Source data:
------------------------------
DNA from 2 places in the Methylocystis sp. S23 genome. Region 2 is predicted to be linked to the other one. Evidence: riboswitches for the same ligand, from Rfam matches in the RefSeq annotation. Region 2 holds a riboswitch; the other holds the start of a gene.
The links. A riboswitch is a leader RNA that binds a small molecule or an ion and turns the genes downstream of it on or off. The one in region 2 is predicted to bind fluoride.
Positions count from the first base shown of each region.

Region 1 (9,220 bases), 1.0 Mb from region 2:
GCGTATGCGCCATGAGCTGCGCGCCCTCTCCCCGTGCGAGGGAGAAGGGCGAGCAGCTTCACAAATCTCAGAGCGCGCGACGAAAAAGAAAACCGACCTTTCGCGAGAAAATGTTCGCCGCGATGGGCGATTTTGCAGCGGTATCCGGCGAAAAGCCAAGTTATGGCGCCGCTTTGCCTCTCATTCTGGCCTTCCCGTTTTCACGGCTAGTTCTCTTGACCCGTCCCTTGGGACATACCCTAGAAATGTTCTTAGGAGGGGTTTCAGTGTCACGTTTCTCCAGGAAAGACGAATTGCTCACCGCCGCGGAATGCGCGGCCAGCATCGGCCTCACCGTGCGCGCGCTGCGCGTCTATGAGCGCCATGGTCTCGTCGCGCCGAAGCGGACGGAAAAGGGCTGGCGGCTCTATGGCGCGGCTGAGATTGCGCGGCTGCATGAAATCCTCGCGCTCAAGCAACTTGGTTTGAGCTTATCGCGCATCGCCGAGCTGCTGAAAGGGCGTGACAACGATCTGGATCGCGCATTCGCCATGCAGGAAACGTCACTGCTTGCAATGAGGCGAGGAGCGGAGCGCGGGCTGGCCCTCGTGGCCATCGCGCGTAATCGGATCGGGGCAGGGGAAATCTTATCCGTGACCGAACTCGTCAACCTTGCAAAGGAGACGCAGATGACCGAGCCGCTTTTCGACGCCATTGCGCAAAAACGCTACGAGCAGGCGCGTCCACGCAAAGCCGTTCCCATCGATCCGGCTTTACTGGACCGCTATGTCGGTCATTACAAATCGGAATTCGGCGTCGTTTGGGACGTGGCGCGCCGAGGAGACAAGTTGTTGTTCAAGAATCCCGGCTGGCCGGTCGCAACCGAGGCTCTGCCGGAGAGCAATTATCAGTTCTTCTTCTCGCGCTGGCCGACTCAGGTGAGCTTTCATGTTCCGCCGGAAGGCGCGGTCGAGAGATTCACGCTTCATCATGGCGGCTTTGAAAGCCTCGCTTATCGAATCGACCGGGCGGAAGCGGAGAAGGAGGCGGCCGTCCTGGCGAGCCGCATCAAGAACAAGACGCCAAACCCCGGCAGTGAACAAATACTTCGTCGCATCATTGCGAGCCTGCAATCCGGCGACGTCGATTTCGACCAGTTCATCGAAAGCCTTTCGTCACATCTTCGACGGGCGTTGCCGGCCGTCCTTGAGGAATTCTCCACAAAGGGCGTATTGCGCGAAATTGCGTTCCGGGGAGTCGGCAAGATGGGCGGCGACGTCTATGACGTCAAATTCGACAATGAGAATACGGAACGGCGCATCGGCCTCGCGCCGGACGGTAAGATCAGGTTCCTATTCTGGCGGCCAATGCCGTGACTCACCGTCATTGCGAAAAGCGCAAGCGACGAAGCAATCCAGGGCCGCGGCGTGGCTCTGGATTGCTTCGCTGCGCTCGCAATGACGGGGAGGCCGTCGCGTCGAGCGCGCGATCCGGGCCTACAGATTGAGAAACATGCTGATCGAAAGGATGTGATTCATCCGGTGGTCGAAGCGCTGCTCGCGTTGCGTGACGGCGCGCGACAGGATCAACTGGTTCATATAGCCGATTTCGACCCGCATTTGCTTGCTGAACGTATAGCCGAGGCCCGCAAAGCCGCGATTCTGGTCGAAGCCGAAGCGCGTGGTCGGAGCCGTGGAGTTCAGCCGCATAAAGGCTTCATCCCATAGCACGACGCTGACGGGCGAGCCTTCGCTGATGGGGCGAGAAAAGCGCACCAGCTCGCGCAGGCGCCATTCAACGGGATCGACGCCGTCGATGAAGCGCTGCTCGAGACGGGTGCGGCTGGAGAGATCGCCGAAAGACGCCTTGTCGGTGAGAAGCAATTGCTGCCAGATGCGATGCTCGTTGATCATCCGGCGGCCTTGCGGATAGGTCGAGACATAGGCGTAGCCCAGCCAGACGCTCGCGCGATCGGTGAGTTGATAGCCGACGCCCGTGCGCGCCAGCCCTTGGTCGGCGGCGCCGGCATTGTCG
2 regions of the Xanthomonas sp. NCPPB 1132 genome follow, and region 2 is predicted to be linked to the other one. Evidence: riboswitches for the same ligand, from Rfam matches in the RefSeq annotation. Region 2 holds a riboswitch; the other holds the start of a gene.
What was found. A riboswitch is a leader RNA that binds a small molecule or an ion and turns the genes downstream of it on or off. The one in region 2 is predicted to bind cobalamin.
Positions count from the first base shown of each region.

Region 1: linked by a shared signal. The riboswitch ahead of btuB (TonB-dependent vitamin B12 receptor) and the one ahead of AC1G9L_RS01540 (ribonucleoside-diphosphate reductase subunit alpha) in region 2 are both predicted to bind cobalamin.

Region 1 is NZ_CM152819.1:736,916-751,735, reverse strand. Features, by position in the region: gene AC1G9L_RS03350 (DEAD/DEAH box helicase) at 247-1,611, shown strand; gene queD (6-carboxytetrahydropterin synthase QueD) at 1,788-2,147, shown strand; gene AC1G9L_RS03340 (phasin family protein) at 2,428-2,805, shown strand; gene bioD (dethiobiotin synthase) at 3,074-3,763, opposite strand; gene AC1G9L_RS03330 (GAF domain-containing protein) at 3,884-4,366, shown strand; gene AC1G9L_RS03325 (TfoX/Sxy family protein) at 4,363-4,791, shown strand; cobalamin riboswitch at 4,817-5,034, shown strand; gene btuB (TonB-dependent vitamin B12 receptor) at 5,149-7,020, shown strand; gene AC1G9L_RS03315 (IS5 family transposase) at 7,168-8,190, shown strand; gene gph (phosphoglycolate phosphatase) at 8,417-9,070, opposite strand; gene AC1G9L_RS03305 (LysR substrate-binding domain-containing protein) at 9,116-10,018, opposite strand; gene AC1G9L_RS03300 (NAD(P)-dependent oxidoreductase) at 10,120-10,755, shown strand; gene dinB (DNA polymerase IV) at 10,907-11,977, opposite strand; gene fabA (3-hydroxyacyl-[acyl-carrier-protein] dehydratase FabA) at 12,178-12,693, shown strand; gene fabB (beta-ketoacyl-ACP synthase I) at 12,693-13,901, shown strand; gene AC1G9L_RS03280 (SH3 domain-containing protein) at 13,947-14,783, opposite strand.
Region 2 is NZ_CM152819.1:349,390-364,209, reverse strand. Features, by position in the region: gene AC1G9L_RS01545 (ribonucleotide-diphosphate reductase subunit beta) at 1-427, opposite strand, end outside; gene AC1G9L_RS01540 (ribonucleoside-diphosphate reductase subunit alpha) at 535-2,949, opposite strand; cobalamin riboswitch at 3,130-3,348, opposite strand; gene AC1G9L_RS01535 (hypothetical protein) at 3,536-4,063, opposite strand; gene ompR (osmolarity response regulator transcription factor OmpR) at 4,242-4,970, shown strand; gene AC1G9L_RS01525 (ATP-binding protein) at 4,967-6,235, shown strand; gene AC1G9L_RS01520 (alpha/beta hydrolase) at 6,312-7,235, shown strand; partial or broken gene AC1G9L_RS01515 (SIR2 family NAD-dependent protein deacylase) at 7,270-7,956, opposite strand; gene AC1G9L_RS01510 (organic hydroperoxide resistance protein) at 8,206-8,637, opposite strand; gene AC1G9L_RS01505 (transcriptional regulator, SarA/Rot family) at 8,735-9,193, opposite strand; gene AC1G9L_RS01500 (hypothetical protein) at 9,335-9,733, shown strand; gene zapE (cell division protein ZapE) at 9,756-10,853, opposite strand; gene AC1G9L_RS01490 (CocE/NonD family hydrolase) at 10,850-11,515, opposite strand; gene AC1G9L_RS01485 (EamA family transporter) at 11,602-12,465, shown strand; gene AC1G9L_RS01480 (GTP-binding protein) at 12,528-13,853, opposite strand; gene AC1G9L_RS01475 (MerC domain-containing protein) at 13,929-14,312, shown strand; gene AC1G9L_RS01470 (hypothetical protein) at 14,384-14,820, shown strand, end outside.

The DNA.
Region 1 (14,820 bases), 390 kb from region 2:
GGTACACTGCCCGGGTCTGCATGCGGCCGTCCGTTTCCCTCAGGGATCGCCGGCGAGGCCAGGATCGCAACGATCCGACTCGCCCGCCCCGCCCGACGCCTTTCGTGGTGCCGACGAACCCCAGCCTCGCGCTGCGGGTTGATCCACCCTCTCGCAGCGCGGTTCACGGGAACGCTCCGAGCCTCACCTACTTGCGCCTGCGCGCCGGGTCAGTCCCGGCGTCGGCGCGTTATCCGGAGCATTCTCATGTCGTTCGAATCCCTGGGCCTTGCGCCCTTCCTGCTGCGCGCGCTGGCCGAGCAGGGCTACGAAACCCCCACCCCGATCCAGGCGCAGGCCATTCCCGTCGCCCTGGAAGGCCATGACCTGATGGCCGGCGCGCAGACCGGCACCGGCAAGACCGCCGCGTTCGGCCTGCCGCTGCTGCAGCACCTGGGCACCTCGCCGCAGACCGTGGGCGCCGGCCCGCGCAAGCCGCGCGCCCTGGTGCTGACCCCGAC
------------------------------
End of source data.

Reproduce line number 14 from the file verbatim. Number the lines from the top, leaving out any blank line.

GGTACACTGCCCGGGTCTGCATGCGGCCGTCCGTTTCCCTCAGGGATCGCCGGCGAGGCCAGGATCGCAACGATCCGACTCGCCCGCCCCGCCCGACGCCTTTCGTGGTGCCGACGAACCCCAGCCTCGCGCTGCGGGTTGATCCACCCTCTCGCAGCGCGGTTCACGGGAACGCTCCGAGCCTCACCTACTTGCGCCTGCGCGCCGGGTCAGTCCCGGCGTCGGCGCGTTATCCGGAGCATTCTCATGTCGTTCGAATCCCTGGGCCTTGCGCCCTTCCTGCTGCGCGCGCTGGCCGAGCAGGGCTACGAAACCCCCACCCCGATCCAGGCGCAGGCCATTCCCGTCGCCCTGGAAGGCCATGACCTGATGGCCGGCGCGCAGACCGGCACCGGCAAGACCGCCGCGTTCGGCCTGCCGCTGCTGCAGCACCTGGGCACCTCGCCGCAGACCGTGGGCGCCGGCCCGCGCAAGCCGCGCGCCCTGGTGCTGACCCCGAC